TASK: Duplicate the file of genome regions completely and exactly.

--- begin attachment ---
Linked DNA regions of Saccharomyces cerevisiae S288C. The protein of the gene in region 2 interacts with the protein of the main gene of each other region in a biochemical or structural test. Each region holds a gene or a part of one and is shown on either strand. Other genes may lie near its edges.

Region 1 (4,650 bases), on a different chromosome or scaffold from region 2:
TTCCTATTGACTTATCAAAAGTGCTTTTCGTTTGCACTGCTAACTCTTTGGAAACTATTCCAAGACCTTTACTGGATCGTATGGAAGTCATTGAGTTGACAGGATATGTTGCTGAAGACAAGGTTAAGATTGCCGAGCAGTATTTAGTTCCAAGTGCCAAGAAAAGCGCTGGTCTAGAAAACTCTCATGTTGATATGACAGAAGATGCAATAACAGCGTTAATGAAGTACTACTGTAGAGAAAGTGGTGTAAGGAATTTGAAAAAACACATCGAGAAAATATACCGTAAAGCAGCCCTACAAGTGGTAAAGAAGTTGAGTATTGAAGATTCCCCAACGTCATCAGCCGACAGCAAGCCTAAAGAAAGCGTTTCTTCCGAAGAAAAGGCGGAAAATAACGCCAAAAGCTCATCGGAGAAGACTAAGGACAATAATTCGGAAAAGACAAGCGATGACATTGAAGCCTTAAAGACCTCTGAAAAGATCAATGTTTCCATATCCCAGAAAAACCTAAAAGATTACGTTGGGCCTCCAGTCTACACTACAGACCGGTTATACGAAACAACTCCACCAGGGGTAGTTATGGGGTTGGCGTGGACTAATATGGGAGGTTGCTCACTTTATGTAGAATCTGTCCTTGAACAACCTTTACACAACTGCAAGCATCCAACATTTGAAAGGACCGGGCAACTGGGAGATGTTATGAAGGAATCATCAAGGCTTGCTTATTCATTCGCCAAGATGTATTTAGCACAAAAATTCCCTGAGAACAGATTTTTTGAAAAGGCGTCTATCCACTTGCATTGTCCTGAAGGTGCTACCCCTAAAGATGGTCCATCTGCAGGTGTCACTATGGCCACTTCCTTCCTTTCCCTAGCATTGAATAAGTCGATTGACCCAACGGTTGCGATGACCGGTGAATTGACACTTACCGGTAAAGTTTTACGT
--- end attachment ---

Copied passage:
Linked DNA regions of Saccharomyces cerevisiae S288C. The protein of the gene in region 2 interacts with the protein of the main gene of each other region in a biochemical or structural test. Each region holds a gene or a part of one and is shown on either strand. Other genes may lie near its edges.

Region 1 (4,650 bases), on a different chromosome or scaffold from region 2:
TTCCTATTGACTTATCAAAAGTGCTTTTCGTTTGCACTGCTAACTCTTTGGAAACTATTCCAAGACCTTTACTGGATCGTATGGAAGTCATTGAGTTGACAGGATATGTTGCTGAAGACAAGGTTAAGATTGCCGAGCAGTATTTAGTTCCAAGTGCCAAGAAAAGCGCTGGTCTAGAAAACTCTCATGTTGATATGACAGAAGATGCAATAACAGCGTTAATGAAGTACTACTGTAGAGAAAGTGGTGTAAGGAATTTGAAAAAACACATCGAGAAAATATACCGTAAAGCAGCCCTACAAGTGGTAAAGAAGTTGAGTATTGAAGATTCCCCAACGTCATCAGCCGACAGCAAGCCTAAAGAAAGCGTTTCTTCCGAAGAAAAGGCGGAAAATAACGCCAAAAGCTCATCGGAGAAGACTAAGGACAATAATTCGGAAAAGACAAGCGATGACATTGAAGCCTTAAAGACCTCTGAAAAGATCAATGTTTCCATATCCCAGAAAAACCTAAAAGATTACGTTGGGCCTCCAGTCTACACTACAGACCGGTTATACGAAACAACTCCACCAGGGGTAGTTATGGGGTTGGCGTGGACTAATATGGGAGGTTGCTCACTTTATGTAGAATCTGTCCTTGAACAACCTTTACACAACTGCAAGCATCCAACATTTGAAAGGACCGGGCAACTGGGAGATGTTATGAAGGAATCATCAAGGCTTGCTTATTCATTCGCCAAGATGTATTTAGCACAAAAATTCCCTGAGAACAGATTTTTTGAAAAGGCGTCTATCCACTTGCATTGTCCTGAAGGTGCTACCCCTAAAGATGGTCCATCTGCAGGTGTCACTATGGCCACTTCCTTCCTTTCCCTAGCATTGAATAAGTCGATTGACCCAACGGTTGCGATGACCGGTGAATTGACACTTACCGGTAAAGTTTTACGT